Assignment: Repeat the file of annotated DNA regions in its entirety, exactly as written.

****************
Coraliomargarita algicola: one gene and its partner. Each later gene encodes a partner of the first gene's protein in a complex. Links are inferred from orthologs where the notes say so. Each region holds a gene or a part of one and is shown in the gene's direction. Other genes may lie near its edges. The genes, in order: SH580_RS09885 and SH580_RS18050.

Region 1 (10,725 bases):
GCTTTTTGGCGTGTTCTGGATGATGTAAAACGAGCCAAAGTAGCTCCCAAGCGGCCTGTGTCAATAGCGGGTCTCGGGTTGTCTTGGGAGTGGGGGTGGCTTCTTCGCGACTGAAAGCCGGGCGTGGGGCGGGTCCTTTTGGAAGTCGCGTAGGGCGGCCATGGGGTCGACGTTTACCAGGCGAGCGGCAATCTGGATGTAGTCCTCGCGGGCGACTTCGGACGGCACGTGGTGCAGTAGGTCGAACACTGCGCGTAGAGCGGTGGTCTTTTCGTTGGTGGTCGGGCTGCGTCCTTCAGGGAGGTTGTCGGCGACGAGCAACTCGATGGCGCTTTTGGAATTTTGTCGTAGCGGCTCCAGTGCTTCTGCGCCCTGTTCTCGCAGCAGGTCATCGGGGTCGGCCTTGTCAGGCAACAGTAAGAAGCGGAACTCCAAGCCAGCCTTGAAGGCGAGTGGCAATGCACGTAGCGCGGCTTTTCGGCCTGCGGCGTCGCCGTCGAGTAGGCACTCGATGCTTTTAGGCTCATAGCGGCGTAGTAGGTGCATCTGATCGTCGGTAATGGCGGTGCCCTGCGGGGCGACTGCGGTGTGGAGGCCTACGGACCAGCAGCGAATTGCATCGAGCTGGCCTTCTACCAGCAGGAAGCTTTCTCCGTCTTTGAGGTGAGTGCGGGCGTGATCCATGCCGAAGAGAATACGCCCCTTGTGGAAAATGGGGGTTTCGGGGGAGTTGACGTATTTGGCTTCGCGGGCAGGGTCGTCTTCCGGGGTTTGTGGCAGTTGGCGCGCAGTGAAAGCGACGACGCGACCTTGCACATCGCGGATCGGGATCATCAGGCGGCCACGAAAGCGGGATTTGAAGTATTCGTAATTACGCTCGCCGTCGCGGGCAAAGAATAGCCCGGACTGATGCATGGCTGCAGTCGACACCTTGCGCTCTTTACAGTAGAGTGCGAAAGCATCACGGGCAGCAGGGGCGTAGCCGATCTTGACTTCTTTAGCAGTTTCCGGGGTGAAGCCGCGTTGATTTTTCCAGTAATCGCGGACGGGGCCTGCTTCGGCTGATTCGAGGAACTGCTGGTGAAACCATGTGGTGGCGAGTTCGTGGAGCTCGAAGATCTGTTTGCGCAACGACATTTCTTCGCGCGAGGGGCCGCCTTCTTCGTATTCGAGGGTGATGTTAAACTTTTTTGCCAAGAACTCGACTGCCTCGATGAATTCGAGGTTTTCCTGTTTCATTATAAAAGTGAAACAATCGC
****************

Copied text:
Coraliomargarita algicola: one gene and its partner. Each later gene encodes a partner of the first gene's protein in a complex. Links are inferred from orthologs where the notes say so. Each region holds a gene or a part of one and is shown in the gene's direction. Other genes may lie near its edges. The genes, in order: SH580_RS09885 and SH580_RS18050.

Region 1 (10,725 bases):
GCTTTTTGGCGTGTTCTGGATGATGTAAAACGAGCCAAAGTAGCTCCCAAGCGGCCTGTGTCAATAGCGGGTCTCGGGTTGTCTTGGGAGTGGGGGTGGCTTCTTCGCGACTGAAAGCCGGGCGTGGGGCGGGTCCTTTTGGAAGTCGCGTAGGGCGGCCATGGGGTCGACGTTTACCAGGCGAGCGGCAATCTGGATGTAGTCCTCGCGGGCGACTTCGGACGGCACGTGGTGCAGTAGGTCGAACACTGCGCGTAGAGCGGTGGTCTTTTCGTTGGTGGTCGGGCTGCGTCCTTCAGGGAGGTTGTCGGCGACGAGCAACTCGATGGCGCTTTTGGAATTTTGTCGTAGCGGCTCCAGTGCTTCTGCGCCCTGTTCTCGCAGCAGGTCATCGGGGTCGGCCTTGTCAGGCAACAGTAAGAAGCGGAACTCCAAGCCAGCCTTGAAGGCGAGTGGCAATGCACGTAGCGCGGCTTTTCGGCCTGCGGCGTCGCCGTCGAGTAGGCACTCGATGCTTTTAGGCTCATAGCGGCGTAGTAGGTGCATCTGATCGTCGGTAATGGCGGTGCCCTGCGGGGCGACTGCGGTGTGGAGGCCTACGGACCAGCAGCGAATTGCATCGAGCTGGCCTTCTACCAGCAGGAAGCTTTCTCCGTCTTTGAGGTGAGTGCGGGCGTGATCCATGCCGAAGAGAATACGCCCCTTGTGGAAAATGGGGGTTTCGGGGGAGTTGACGTATTTGGCTTCGCGGGCAGGGTCGTCTTCCGGGGTTTGTGGCAGTTGGCGCGCAGTGAAAGCGACGACGCGACCTTGCACATCGCGGATCGGGATCATCAGGCGGCCACGAAAGCGGGATTTGAAGTATTCGTAATTACGCTCGCCGTCGCGGGCAAAGAATAGCCCGGACTGATGCATGGCTGCAGTCGACACCTTGCGCTCTTTACAGTAGAGTGCGAAAGCATCACGGGCAGCAGGGGCGTAGCCGATCTTGACTTCTTTAGCAGTTTCCGGGGTGAAGCCGCGTTGATTTTTCCAGTAATCGCGGACGGGGCCTGCTTCGGCTGATTCGAGGAACTGCTGGTGAAACCATGTGGTGGCGAGTTCGTGGAGCTCGAAGATCTGTTTGCGCAACGACATTTCTTCGCGCGAGGGGCCGCCTTCTTCGTATTCGAGGGTGATGTTAAACTTTTTTGCCAAGAACTCGACTGCCTCGATGAATTCGAGGTTTTCCTGTTTCATTATAAAAGTGAAACAATCGC